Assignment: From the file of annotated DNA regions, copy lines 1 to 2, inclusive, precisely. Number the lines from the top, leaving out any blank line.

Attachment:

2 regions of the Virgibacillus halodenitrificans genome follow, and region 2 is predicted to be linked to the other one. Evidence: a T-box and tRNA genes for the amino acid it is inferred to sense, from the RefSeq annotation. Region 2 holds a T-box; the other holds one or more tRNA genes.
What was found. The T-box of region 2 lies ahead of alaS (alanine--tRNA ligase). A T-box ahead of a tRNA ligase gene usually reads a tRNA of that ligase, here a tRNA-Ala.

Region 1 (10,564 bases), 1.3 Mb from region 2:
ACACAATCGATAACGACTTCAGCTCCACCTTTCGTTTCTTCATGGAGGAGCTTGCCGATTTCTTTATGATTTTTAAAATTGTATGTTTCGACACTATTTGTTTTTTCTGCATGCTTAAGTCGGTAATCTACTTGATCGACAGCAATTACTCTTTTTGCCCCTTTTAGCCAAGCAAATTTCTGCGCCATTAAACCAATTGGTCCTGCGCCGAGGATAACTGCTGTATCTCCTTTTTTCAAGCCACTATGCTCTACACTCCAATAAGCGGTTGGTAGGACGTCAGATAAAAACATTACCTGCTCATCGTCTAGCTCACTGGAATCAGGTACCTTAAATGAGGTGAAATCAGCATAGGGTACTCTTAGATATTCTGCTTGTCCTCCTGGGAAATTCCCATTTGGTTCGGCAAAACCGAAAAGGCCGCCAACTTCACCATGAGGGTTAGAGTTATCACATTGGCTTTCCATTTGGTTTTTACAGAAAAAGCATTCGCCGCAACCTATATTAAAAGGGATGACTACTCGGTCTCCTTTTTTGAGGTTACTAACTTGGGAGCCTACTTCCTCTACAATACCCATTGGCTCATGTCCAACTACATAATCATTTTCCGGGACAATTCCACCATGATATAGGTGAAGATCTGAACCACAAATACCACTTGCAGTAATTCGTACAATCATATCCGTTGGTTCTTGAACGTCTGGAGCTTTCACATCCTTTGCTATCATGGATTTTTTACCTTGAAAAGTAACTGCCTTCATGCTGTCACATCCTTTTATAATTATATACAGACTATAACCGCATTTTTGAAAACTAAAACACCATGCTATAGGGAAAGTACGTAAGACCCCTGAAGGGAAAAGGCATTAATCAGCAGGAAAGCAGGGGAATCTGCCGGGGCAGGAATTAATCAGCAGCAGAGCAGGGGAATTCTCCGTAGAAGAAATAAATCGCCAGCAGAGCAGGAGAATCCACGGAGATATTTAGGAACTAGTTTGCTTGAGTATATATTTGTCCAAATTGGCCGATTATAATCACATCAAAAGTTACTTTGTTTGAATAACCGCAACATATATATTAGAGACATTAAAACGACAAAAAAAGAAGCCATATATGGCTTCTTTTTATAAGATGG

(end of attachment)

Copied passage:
2 regions of the Virgibacillus halodenitrificans genome follow, and region 2 is predicted to be linked to the other one. Evidence: a T-box and tRNA genes for the amino acid it is inferred to sense, from the RefSeq annotation. Region 2 holds a T-box; the other holds one or more tRNA genes.
What was found. The T-box of region 2 lies ahead of alaS (alanine--tRNA ligase). A T-box ahead of a tRNA ligase gene usually reads a tRNA of that ligase, here a tRNA-Ala.